Anne Somerset

Man in the Know

The Queen’s Agent: Francis Walsingham at the Court of Elizabeth I

By

Faber & Faber 375pp £20 order from our bookshop

Throughout his long career Francis Walsingham dedicated himself to identifying and eradicating his country’s internal and external enemies. This grim ideologue is hardly the most sympathetic character of the Elizabethan age, but even those who most strongly disapprove of him cannot deny his energy and efficiency. For nearly twenty years Walsingham served Elizabeth I as her principal secretary, a post with multifarious responsibilities relating to domestic and foreign policy, and ‘subject to more cumber and variableness’ than any other in the kingdom. It is, however, as Queen Elizabeth’s spymaster that he is principally remembered. In that role, depending upon one’s point of view, he either performed wonders in safeguarding national security or acted as a merciless instrument of tyranny.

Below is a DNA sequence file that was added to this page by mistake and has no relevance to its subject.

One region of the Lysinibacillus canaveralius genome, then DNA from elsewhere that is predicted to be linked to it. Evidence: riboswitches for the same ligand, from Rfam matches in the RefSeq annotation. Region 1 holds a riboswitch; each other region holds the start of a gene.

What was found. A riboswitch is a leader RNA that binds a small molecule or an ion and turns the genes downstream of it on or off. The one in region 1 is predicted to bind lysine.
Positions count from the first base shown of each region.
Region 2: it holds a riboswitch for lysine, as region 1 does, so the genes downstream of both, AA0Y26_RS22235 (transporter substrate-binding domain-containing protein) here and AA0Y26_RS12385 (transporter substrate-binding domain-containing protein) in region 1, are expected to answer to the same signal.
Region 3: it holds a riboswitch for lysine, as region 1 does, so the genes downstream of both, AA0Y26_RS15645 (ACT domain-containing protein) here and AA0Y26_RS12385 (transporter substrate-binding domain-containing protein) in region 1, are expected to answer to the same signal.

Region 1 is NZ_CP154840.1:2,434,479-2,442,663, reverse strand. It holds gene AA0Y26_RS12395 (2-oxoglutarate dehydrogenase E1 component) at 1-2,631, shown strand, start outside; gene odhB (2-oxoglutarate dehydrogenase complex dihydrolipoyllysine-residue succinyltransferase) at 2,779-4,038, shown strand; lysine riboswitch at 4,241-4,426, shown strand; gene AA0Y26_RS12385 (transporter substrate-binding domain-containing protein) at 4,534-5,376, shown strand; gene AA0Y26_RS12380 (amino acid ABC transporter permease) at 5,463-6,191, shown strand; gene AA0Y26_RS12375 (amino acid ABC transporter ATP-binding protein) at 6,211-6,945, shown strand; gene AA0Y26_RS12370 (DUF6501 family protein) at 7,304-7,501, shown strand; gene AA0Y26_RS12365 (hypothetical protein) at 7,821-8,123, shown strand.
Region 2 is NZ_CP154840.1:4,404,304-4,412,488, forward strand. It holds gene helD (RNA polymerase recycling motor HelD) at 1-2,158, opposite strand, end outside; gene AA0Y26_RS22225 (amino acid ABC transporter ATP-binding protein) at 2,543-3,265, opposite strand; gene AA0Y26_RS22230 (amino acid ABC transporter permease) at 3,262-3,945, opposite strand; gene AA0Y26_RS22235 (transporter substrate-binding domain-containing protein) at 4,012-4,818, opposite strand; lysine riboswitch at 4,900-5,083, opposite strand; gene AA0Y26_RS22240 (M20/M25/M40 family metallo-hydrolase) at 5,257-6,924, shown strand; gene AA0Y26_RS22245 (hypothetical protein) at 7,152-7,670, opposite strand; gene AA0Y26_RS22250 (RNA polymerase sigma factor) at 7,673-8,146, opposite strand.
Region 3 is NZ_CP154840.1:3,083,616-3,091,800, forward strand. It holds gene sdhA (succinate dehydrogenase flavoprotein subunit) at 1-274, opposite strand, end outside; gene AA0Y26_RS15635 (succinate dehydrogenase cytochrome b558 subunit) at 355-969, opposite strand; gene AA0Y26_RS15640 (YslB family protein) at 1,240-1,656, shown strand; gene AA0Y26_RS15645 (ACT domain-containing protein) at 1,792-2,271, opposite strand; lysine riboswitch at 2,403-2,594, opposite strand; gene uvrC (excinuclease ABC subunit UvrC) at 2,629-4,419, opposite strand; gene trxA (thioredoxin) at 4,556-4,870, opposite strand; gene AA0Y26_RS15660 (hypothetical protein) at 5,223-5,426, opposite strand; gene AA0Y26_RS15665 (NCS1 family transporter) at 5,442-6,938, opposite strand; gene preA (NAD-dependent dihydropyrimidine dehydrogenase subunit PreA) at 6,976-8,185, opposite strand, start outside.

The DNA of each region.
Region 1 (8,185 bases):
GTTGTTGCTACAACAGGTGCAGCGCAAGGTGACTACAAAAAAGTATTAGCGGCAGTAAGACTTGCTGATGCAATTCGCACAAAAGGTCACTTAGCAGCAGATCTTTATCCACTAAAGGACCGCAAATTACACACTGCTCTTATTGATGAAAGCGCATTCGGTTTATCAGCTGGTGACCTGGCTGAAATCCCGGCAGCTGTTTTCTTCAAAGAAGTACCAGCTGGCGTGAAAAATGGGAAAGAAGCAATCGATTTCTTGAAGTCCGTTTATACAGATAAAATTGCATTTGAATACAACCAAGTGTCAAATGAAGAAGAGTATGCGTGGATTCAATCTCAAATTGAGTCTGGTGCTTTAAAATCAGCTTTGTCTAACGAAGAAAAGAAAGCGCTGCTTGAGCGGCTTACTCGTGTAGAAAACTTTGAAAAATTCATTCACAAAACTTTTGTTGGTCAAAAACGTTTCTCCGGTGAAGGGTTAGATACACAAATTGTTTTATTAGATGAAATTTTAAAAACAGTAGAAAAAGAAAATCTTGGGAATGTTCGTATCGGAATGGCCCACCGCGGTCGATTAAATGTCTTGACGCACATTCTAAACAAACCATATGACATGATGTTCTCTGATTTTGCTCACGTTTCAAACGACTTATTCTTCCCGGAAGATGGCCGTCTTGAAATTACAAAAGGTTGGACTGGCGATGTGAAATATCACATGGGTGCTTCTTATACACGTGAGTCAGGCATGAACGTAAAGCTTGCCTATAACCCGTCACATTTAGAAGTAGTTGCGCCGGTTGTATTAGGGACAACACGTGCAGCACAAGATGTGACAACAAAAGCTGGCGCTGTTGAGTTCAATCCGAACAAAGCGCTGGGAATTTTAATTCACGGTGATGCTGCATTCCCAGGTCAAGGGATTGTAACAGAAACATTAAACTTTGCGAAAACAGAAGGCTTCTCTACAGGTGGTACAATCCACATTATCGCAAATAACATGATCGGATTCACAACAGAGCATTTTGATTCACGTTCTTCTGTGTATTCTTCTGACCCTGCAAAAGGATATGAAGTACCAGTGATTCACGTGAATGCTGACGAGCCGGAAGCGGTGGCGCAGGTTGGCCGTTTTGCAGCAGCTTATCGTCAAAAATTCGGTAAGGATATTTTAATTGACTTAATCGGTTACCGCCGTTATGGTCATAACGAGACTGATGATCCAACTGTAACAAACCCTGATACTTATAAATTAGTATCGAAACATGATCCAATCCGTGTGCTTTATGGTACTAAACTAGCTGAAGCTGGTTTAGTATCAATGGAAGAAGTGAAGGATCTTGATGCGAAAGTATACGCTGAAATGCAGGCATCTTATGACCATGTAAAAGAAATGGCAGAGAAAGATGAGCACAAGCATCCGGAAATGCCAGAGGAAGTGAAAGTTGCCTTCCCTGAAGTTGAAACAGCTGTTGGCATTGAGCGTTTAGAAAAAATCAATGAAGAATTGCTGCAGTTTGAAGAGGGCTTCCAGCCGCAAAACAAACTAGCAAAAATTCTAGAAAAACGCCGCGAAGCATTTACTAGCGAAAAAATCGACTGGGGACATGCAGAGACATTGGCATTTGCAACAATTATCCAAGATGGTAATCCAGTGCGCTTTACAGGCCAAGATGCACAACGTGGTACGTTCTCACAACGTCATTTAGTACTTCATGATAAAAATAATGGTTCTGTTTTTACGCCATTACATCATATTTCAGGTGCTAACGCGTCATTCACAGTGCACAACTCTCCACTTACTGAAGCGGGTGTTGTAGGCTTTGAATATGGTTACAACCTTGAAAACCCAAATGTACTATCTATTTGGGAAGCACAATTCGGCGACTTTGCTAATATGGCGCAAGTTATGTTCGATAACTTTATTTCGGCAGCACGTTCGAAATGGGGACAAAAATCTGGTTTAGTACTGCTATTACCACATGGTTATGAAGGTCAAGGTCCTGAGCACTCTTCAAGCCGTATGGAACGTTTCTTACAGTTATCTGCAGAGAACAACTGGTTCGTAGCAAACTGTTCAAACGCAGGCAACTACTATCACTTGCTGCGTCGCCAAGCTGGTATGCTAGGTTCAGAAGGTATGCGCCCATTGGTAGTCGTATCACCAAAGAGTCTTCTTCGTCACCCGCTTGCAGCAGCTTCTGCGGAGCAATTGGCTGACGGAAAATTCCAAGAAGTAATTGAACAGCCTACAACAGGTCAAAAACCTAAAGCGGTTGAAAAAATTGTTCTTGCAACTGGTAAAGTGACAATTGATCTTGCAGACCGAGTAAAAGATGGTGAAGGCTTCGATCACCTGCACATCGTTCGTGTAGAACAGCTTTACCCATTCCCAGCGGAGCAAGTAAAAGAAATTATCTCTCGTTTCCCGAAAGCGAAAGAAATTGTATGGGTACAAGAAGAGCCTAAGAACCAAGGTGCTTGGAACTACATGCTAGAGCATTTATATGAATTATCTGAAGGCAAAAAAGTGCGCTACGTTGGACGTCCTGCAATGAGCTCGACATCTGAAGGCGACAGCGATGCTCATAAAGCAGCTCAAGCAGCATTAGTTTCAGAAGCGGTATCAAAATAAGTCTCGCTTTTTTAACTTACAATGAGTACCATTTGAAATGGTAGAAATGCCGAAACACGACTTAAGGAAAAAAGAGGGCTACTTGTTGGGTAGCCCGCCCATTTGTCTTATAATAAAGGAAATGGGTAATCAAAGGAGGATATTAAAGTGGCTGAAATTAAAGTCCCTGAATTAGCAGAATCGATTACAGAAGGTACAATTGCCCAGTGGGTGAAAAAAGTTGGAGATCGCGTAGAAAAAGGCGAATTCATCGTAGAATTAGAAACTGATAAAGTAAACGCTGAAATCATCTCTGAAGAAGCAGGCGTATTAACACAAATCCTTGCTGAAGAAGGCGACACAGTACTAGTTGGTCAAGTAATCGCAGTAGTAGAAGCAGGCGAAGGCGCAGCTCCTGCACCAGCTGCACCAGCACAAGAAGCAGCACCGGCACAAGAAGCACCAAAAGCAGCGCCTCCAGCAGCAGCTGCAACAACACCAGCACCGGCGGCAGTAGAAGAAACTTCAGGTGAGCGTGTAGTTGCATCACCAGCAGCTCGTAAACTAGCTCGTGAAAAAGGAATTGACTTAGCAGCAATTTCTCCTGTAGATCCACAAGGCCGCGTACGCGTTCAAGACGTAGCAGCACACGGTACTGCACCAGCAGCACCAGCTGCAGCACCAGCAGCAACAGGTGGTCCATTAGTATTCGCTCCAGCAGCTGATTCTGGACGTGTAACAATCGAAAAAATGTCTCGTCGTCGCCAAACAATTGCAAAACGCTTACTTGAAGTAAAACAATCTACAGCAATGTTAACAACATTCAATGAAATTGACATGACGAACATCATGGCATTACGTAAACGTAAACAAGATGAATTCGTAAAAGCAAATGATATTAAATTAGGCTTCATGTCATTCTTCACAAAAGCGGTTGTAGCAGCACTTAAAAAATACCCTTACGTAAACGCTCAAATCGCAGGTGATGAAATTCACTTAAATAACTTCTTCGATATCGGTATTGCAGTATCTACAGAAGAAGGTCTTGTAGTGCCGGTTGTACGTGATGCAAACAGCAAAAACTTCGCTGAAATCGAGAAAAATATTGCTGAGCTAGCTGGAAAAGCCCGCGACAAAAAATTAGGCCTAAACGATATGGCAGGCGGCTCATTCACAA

Sign Up to our newsletter

Receive free articles, highlights from the archive, news, details of prizes, and much more.

Follow Literary Review on Twitter

  • Last Tweets

    • From the Archive: Martyn Bedford on Ian McEwan's 'Atonement' ,
    • In 'Silenced Voices' reports the ongoing story of the human rights lawyer, Nasrin Sotoudeh, who has been… ,
    • The mystery of Jack the Ripper's identity has long been agonised over. But what do we know about his victims?… ,
    • A piece of Literary Review history from way back in 1983: John Haffenden talks to the great Iris Murdoch. ,
    • Britain’s only travelling lit fest, the Garden Museum Literary Festival is heading to Houghton Hall, Norfolk, for a… ,
    • 'The 19th-century German sage is not my idea of a pleasant travel companion' goes hiking with Friedr… ,
    • If you want ideas about what to read next, sign up to our free email newsletter, and get book reviews, archive mate… ,